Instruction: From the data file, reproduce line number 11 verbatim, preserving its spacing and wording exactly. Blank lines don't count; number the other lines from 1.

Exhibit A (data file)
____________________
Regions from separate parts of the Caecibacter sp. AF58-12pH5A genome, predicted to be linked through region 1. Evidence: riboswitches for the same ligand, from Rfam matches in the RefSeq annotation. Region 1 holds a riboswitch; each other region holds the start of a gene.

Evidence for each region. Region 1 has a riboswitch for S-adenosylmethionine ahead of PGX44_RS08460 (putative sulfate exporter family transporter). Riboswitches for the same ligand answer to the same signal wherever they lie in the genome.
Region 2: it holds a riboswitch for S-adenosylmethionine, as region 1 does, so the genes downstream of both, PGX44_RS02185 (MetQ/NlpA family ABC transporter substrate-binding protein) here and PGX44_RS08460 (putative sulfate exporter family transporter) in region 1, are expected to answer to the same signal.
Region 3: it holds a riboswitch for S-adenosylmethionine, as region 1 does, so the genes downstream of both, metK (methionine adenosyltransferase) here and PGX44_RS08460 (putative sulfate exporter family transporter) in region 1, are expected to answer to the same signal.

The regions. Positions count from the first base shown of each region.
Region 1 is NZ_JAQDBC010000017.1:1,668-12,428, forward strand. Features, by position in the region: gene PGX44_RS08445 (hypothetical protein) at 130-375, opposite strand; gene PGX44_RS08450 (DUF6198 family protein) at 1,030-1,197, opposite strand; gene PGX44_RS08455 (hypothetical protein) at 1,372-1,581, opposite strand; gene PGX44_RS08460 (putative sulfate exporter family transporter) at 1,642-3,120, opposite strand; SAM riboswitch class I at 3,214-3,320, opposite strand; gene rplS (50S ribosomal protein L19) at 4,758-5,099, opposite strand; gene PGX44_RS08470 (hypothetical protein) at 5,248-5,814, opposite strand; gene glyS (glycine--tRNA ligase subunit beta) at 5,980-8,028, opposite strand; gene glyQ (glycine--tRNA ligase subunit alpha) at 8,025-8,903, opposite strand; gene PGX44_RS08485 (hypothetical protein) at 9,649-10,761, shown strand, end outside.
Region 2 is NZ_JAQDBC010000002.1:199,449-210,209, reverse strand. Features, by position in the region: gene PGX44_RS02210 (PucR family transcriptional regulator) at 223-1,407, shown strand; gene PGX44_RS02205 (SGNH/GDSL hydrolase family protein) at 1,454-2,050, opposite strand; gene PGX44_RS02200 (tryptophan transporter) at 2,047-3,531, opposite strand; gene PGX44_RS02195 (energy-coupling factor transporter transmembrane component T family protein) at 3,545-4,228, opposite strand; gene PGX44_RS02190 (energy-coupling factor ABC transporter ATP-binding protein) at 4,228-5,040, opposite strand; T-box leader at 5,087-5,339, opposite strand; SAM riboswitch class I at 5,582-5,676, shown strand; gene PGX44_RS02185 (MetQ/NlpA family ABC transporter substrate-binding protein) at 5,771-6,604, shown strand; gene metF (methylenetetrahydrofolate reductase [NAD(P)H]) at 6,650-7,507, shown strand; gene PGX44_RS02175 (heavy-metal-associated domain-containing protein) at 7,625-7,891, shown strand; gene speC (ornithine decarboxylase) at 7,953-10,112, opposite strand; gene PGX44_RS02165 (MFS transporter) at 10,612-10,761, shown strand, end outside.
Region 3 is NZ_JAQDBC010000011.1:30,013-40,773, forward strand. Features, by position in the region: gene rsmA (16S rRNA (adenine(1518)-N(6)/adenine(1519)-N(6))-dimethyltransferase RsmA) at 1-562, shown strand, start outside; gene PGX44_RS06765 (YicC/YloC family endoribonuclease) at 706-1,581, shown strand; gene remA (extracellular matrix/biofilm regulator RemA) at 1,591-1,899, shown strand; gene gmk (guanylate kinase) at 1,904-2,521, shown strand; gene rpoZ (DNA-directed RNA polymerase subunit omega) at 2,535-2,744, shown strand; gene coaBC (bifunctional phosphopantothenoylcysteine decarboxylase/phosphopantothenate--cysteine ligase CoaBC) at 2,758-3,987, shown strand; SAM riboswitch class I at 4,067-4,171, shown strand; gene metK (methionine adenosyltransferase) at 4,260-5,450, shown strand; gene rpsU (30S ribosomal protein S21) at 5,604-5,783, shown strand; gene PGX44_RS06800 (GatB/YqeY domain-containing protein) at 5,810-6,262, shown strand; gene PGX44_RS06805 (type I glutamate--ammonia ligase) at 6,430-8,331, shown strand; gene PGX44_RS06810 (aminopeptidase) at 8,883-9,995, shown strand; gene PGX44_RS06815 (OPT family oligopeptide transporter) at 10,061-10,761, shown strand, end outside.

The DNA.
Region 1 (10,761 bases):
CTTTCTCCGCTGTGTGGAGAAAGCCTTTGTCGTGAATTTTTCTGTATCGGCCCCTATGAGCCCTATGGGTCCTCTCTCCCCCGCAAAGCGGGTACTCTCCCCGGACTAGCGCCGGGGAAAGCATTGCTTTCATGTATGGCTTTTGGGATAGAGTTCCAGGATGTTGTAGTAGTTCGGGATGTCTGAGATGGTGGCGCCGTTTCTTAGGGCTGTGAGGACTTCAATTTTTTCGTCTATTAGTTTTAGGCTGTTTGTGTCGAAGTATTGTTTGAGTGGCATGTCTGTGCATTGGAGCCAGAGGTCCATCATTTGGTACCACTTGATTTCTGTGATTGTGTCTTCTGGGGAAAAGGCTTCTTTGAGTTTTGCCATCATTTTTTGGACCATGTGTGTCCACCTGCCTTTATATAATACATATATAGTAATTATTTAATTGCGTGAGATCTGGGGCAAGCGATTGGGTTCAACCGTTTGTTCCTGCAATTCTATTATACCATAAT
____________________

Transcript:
CTTTCTCCGCTGTGTGGAGAAAGCCTTTGTCGTGAATTTTTCTGTATCGGCCCCTATGAGCCCTATGGGTCCTCTCTCCCCCGCAAAGCGGGTACTCTCCCCGGACTAGCGCCGGGGAAAGCATTGCTTTCATGTATGGCTTTTGGGATAGAGTTCCAGGATGTTGTAGTAGTTCGGGATGTCTGAGATGGTGGCGCCGTTTCTTAGGGCTGTGAGGACTTCAATTTTTTCGTCTATTAGTTTTAGGCTGTTTGTGTCGAAGTATTGTTTGAGTGGCATGTCTGTGCATTGGAGCCAGAGGTCCATCATTTGGTACCACTTGATTTCTGTGATTGTGTCTTCTGGGGAAAAGGCTTCTTTGAGTTTTGCCATCATTTTTTGGACCATGTGTGTCCACCTGCCTTTATATAATACATATATAGTAATTATTTAATTGCGTGAGATCTGGGGCAAGCGATTGGGTTCAACCGTTTGTTCCTGCAATTCTATTATACCATAAT